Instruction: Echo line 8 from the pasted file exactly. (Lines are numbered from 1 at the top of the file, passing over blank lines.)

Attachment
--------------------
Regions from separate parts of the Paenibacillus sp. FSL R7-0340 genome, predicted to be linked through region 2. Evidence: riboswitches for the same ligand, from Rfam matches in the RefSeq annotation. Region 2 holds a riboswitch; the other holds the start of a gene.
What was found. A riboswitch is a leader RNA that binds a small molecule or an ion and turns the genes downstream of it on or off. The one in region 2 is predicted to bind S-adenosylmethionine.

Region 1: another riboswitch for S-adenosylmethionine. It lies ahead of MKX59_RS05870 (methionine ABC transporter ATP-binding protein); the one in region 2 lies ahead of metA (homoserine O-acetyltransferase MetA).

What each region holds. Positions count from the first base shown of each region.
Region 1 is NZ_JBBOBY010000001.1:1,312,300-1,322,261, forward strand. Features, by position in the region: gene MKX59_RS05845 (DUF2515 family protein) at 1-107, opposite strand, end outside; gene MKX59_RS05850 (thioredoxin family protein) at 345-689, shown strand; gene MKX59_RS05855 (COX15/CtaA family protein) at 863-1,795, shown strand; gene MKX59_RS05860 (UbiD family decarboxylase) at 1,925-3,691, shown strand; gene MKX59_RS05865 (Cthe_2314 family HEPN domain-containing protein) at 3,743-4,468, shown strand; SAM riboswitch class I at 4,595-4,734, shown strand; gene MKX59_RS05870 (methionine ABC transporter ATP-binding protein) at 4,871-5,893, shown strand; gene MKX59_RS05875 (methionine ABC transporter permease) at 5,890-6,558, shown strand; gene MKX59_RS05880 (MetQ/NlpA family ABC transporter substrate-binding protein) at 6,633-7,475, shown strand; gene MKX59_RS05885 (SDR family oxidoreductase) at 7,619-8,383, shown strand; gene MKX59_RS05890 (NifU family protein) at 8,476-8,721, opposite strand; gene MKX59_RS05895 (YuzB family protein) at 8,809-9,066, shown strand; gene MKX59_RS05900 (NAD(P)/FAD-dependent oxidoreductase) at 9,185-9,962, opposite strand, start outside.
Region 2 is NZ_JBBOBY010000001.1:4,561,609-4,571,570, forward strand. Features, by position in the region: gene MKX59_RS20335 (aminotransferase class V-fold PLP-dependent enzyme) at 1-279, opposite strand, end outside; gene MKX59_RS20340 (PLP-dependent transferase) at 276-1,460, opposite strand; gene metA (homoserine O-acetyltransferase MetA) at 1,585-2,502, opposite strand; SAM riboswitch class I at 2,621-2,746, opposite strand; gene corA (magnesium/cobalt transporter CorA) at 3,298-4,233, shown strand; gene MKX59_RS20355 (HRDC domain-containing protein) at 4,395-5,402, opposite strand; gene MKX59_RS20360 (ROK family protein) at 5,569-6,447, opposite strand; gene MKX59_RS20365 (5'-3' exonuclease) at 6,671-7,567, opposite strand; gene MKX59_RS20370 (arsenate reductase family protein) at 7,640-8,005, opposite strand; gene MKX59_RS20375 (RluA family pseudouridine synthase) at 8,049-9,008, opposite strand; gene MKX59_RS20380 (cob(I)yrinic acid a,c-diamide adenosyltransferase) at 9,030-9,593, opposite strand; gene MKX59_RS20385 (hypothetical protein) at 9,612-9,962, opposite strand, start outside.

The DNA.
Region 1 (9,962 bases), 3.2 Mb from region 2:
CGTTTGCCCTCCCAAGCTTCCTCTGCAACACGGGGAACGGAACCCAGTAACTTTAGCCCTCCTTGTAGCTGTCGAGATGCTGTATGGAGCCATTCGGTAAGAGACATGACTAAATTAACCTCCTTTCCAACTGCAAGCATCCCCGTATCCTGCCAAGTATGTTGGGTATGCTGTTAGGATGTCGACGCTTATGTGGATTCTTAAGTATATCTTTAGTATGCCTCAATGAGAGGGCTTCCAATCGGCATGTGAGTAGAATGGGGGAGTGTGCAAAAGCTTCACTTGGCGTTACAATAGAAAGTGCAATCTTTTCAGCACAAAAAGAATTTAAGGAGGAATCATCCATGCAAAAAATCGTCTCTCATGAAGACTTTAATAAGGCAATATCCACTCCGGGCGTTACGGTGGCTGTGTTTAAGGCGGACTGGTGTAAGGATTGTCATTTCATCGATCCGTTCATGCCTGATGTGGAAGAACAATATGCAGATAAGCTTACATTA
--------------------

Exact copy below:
Region 1 (9,962 bases), 3.2 Mb from region 2: